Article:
2005 Mouton Rothschild, Pauillac

SKU #1037352 96 points James Suckling

 This is very 'Mouton.' Aromas of flowers, currants, cassis, and minerals open up to hints of lead pencil on the nose. Full and very dense on the palate, this wine is polished and very friendly. This is beautiful from beginning to end. Find the wine.  (4/ 2011)

96 points Robert Parker's Wine Advocate

 The 2005 Mouton Rothschild will have to take a back seat to the prodigious 2006, but administrator Philippe Dalhuin deserves considerable credit for pushing Mouton to higher quality levels over recent years. A blend of 85% Cabernet Sauvignon and the rest mostly Merlot, the dark purple-hued 2005 exhibits a restrained but promising nose of cedar, tobacco leaf, creme de cassis, and toasty oak. Full-bodied, tannic, and extremely backward, with the vintage’s tell-tale acidity, it appears to be even more closed in the bottle than it was from barrel. It does possess a long finish and multilayered mouthfeel. This is an undeniably outstanding, yet restrained, shy wine for a Mouton Rothschild. Anticipated maturity: 2018-2040+  (4/ 2008)

95 points Stephen Tanzer's International Wine Cellar

 Full ruby-red. Explosive, superripe aromas of black raspberry, currant, graphite and tobacco leaf. Outsized, opulent and generous; this big boy saturates the entire mouth. There's an almost exotic character to the plum and cedar flavors. Spreads out impressively on the back end, coating the palate with ripe tannins. The 2006 is at once finer and more powerful, with more noble tannins, but this is more opulent.  (6/ 2008)

95 points Wine Enthusiast

 If 2005 was a rich year, Mouton reaches the heights of richness. Almost too rich, too New World, but you have to be impressed by the aromatic intensity of the black fruits, the dense, firm tannins, and the superripe black juice and licorice flavors. The wood is still too overpowering and needs time to settle in.  (6/ 2008)

95 points Wine Spectator

 Dark purple black in color. Complex aromas of mineral, licorice, lead pencil and blackberry follow through to a full body, with ultrafine tannins and a caressing, pretty finish. Has a lovely texture. Shows elegance and refinement. Best after 2012.  (3/ 2008)

K&L Notes

60% of the crop made it into this wine. 100% new oak. 85% Cabernet Sauvignon, 14% Merlot and 1% Cabernet Franc. Very perfumy nose. Red fruit, cranberry (cranberry flavors, too). This is a rather delicate wine. Mid weight. Nice texture. Lighter colored, with a creamy, silky, velvety mouthfeel. Not huge. Good wine. ** (Clyde Beffa, K&L Bordeaux buyer)

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Varietal:

Cabernet Sauvignon and Blends

- Cabernet Sauvignon has come a long way from its role as a blending varietal, however dominant, in the wines of Bordeaux. Today it is the most planted red varietal in the world. Identified as a descendent of Cabernet Franc and Sauvignon Blanc, the late-ripening Cabernet Sauvignon needs to be planted in warmer climates to fully ripen. Its small berries can easily be identified for their distinctive blue color, thick skins and high tannins. And while the varietal has its own definitive characteristics: green pepper-like aromas and black currant flavors among them, it is perhaps most prized for its ability to convey terroir, vintage and winemaking. A relatively new varietal, Cabernet Sauvignon started making inroads into the wines of the Médoc and Graves in the late-18th century. Today it is also dominant in the up-and-coming Entre-Deux-Mers region of Bordeaux and can also be found in Southwest France. It is the companion varietal to Sangiovese in Italy's Super Tuscans and is planted all over Europe, stretching to lesser-known winegrowing regions like Russia and Lebanon. In the Americas Cabernet Sauvignon has found champions in every nook and cranny of California and among winemakers in Washington, where it complements plantings of Merlot. In South America, Cab thrives in Chile, but can also be found in smaller amounts in Argentina and even in Mexico.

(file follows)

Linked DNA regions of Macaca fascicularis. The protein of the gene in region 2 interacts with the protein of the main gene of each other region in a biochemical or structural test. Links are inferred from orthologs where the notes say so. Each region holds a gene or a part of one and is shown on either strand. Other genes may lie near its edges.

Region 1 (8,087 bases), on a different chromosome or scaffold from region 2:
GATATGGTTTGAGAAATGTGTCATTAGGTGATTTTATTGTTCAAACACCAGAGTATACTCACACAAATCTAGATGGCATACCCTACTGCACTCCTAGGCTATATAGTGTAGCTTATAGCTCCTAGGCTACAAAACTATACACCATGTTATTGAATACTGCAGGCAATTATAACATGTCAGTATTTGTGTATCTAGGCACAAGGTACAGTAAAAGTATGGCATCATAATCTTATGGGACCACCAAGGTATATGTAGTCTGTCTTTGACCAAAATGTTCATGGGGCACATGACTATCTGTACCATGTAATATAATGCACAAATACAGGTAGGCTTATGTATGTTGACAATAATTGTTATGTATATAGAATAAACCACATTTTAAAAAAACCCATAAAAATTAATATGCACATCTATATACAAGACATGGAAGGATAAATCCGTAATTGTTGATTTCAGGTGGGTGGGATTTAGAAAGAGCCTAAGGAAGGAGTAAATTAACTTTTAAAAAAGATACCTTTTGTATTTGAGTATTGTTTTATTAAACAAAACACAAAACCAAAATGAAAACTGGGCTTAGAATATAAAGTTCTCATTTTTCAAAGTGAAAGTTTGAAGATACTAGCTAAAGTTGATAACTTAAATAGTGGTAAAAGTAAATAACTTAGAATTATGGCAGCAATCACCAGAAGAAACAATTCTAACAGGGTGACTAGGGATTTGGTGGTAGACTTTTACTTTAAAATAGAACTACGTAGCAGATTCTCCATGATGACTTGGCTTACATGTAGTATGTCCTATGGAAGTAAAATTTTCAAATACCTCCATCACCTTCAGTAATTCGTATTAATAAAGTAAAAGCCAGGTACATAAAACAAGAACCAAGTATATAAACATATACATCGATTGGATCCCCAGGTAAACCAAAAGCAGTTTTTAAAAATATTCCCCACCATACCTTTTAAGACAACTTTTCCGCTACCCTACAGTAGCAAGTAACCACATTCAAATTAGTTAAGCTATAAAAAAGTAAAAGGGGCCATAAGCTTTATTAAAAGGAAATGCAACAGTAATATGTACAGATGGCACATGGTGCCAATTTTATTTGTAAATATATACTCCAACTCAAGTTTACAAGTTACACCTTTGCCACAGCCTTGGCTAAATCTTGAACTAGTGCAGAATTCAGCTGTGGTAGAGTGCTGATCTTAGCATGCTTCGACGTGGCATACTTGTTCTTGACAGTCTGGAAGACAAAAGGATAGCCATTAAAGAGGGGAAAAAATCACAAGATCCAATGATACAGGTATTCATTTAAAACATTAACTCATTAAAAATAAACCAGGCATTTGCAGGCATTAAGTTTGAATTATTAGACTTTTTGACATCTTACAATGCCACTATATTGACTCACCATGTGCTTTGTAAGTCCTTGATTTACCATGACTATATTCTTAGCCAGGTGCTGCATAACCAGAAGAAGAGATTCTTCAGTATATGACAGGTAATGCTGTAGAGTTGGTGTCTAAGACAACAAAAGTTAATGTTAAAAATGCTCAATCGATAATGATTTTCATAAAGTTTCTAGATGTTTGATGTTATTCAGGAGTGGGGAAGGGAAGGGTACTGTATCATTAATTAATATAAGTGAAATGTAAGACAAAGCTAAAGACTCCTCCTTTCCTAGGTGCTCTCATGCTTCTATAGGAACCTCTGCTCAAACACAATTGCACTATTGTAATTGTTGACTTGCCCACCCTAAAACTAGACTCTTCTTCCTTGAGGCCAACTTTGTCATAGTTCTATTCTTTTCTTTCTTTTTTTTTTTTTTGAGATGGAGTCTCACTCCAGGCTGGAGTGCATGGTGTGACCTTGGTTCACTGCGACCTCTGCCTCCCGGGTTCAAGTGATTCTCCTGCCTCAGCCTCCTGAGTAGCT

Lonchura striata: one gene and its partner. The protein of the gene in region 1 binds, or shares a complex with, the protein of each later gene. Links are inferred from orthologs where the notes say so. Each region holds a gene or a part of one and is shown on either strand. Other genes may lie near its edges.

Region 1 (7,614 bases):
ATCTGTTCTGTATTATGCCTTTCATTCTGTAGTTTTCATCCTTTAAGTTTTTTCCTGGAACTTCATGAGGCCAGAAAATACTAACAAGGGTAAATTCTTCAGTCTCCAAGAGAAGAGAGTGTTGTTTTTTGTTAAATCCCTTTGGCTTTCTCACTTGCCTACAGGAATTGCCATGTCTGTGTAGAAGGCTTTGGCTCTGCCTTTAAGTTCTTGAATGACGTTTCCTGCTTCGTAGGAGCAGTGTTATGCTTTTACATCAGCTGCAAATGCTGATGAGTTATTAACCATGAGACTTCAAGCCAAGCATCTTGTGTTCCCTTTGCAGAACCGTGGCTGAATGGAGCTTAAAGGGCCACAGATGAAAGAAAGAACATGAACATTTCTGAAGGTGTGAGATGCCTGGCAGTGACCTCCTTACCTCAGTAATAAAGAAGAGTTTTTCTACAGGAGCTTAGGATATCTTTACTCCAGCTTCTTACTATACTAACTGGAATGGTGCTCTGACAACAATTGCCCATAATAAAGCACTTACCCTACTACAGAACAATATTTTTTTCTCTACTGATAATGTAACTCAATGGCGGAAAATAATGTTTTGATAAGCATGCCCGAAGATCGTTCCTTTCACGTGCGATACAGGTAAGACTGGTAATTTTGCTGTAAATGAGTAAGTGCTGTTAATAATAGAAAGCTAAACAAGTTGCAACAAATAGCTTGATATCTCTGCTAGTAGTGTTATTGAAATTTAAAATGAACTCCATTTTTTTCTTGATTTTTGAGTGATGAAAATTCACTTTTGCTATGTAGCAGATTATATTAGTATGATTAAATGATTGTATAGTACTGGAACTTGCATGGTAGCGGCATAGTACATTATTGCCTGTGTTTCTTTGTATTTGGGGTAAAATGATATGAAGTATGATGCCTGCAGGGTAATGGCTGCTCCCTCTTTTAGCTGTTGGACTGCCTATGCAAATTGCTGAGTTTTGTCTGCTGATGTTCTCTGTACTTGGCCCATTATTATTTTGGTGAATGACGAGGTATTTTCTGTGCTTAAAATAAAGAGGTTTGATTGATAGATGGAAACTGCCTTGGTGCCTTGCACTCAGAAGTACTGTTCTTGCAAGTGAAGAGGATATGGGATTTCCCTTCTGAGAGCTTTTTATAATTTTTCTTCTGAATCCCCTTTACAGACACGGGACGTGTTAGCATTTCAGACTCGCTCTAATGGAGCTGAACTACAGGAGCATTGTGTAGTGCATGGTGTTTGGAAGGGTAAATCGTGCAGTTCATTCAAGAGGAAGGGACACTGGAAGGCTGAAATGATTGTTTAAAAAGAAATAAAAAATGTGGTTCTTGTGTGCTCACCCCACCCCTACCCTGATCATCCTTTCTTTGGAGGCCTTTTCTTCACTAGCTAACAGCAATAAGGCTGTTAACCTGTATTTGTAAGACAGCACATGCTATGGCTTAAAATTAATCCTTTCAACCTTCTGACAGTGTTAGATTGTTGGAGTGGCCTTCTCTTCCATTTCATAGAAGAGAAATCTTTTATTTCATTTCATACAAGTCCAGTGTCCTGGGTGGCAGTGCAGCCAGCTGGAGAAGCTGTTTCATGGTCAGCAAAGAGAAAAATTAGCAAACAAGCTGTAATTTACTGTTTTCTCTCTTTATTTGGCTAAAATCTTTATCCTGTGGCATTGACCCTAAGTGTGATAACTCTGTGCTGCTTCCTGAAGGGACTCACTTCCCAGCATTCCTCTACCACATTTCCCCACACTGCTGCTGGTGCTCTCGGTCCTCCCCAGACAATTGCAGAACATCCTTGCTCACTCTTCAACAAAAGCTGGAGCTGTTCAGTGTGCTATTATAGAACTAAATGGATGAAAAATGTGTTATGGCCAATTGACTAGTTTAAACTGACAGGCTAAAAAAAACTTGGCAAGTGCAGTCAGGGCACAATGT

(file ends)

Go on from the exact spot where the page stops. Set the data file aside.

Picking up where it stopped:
Country:

France

- When it comes to wine, France stands alone. No other country can beat it in terms of quality and diversity. And while many of its Region, Bordeaux, Burgundy and Champagne most obviously, produce wine as rare, as sought-after and nearly as expensive as gold, there are just as many obscurities and values to be had from little known appellations throughout the country. To learn everything there is to know about French wine would take a lifetime. To understand and appreciate French wine, one only has to begin tasting them. Click for a list of bestselling items from all of France.
Sub-Region:

Bordeaux

- View our bestselling Bordeaux.
Specific Appellation:

Pauillac

- Pauillac is probably the most famous village in Bordeaux. Located between St. Julien and St. Estephe, it has more of the top ranked chateau than the other four appellations of the Haut Medoc. This area has three of the five premier cru classe wineries: Lafite Rothschild, Latour, and Mouton Rothschild. There are two of the top second-growths (Pichon Lalande and Pichon Baron) as well as several outstanding fourth and fifth-growth chateaux including Lynch Bages. Because of the gravely soils and great drainage, Pauillac has the ideal conditions to grow great Cabernet Sauvignon. The wines from this village are some of the longest-lived in Bordeaux.